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A poet in residence


Dr Robert Francis, lecturer in Creative and Professional Writing blogs about his role as a Poet in Residence for the Black Country Geological Society.


Thick coal seams smell cool

as damp astrophyllites

petrified in Moorcroft’s

clinker rock mazes. Steve

strides here. Peering at pools

housing pig minerals

slag-heaped in wind-whispered

waters, sighs, pulls path back

to Darlaston bedsit before bats

pluck dusk skimming insects.

Steve’s basalt is tea stained

mattress - orthopedic, prescribed

since the crash; ‘e’s spines cog’avered,

like Walsall ripple beds. He sinks

as still leaves, set in pigeonite feldspar,

float in flow sets.


The Black Country’s industrial heritage forged unique and important communities and cultures; connected to the fossil and mineral rich grounds. One such fossil is Chain Coral; a now extinct form of colonising coral. Single cells branch off, forming helix patterns. These fossil-chained grounds gave rise to the chain makers, steelers and miners. The chain continues to be an important symbol of the region’s heritage, representing strong communal / cultural links. Chains run deep in the region’s cultural psyche and the deep time soils.

The UNESCO Black Country Geopark is perfect for this chain tracking. They are beautiful, rich havens of the natural, where prehistoric relics rest; blumenbachii, crinoid, sea lily locked in fossil time-traps. Time and space changes can be mapped in the lines and layers of differently coloured rocks that pierce the earth. Stare at Wren's Nest ripple beds and you’re rushed with awe in realising - physically touching and sensing - that 420 million year ago this land was a tropical ocean. These relics humble us.

Take West Park in Wolverhampton - huge glacial erratics are pitched in the park grounds like ancient totems. They travelled hundreds of miles during the glacial epoch and are older still. A poignant reminder of the toddlerdom of humanity. You can touch this piece of ancient movements where kids play football, where dog walkers and joggers circulate, just minutes from Wolverhampton's bustle. The same can be said of Hayes Cutting; a fascinating dipping sequence tucked behind a rusted rail on the Industrial Estates of The Lye. Commuters, deliveries, school runs zip passed as it sits in almost invisibility.

I see it as a touchstone for reconnecting with our locales and the Earth in a deep time context and with the tactile knowledge that runs down to the oldest parts of our biology. Totem is exactly the right word for West Park's erratics, and I'd use it for the other features across the region too: that which, with a strange sense of animism, calls and connects people and place.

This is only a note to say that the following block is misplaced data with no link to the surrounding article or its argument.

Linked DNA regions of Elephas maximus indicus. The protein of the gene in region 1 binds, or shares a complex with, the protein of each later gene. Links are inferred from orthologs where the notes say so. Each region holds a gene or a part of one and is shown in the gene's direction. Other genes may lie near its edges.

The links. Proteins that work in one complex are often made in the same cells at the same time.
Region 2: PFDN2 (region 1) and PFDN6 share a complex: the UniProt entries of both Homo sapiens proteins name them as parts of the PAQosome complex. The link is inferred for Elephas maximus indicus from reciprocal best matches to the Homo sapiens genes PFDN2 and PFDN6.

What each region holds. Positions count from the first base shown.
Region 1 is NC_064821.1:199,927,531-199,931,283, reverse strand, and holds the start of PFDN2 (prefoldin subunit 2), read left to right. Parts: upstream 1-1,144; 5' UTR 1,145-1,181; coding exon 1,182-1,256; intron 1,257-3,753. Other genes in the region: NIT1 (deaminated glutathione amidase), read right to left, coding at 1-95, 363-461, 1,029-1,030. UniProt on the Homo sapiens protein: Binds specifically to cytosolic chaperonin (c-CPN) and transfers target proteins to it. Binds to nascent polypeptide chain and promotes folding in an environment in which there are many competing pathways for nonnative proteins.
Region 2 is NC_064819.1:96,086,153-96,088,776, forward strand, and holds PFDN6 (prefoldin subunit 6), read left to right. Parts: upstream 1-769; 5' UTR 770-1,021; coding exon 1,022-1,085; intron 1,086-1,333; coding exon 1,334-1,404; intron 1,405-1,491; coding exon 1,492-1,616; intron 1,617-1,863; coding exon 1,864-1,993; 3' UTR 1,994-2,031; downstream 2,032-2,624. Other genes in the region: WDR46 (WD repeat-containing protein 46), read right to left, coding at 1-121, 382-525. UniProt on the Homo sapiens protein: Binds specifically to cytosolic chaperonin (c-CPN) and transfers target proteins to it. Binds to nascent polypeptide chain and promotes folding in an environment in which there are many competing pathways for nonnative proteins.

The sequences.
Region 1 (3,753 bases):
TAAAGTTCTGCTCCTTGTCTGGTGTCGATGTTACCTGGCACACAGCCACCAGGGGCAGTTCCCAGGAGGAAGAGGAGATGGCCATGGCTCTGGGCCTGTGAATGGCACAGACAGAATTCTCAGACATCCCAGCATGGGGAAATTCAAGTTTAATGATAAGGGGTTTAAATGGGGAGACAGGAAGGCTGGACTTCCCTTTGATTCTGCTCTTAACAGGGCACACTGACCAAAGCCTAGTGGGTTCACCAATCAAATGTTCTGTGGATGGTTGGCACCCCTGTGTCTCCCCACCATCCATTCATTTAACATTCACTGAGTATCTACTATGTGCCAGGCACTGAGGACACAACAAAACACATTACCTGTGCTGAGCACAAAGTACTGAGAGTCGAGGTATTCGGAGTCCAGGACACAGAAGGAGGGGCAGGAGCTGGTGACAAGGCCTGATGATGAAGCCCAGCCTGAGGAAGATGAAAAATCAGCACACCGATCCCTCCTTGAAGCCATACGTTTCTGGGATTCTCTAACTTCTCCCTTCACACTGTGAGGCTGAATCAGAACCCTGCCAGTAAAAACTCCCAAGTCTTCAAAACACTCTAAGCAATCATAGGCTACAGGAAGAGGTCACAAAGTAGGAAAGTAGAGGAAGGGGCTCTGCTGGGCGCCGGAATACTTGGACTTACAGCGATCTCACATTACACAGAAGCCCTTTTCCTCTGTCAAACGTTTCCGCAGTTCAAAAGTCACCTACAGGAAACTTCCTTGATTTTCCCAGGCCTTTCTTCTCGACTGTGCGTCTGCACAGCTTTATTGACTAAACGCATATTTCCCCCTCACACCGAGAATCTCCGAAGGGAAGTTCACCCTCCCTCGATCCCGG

As the world becomes more conscious of ecological and climate debates, it’s becoming obvious that poetry and creative pursuits are necessary for the future of our cultures, communities and economies. The future of creativity is wide open. Creatively mapping regions in these ways is imbedded in what I do at the University of Wolverhampton. I encourage my students to think about their writing with this laying of local symbolic charge. We’ve got a great team in Creative and Professional Writing  that use this and other regions to reconfigure what place and identity mean.



Rowley raggers slogged

oxidised slag from boshboil

stew, turned the earth

inside out, plucking mafic

hailstones in a bum-hul-bum-hul-

bum-hul beat. Bumblehole sub

sides with wild warren release.

Hingley’s lost to Rush rushings

and Reedmace - this is the new

proving house since Coots cooped

Cobb’s ruin. Searching hellish dikes

and sills here where rocks glowed

to surface, you cast shiny euhedral

finds into reddened waters, pray

the mirroring stays under. 


In July 2020, Dr Robert Francis became Poet in Residence for the Black Country Geological Society. A role enabled by the University of Wolverhampton Doctoral College’s Early Research Award Scheme.

He's the author of two novels, Bella and The Wrenna, published with Wild Pressed Books, and a poetry collection, Subsidence, with Smokestack Books. In 2019, Dr Francis was the inaugural David Bradshaw Writer in Residence at the University of Oxford and is currently Poet in Residence for The Black Country Geological Society.

His academic research focuses on place-identity in the Black Country and has been published in a number of edited collections; he co-edited the book, Smell, Memory and Literature in the Black Country (Palgrave McMillan) with Professor Sebastian Groes.

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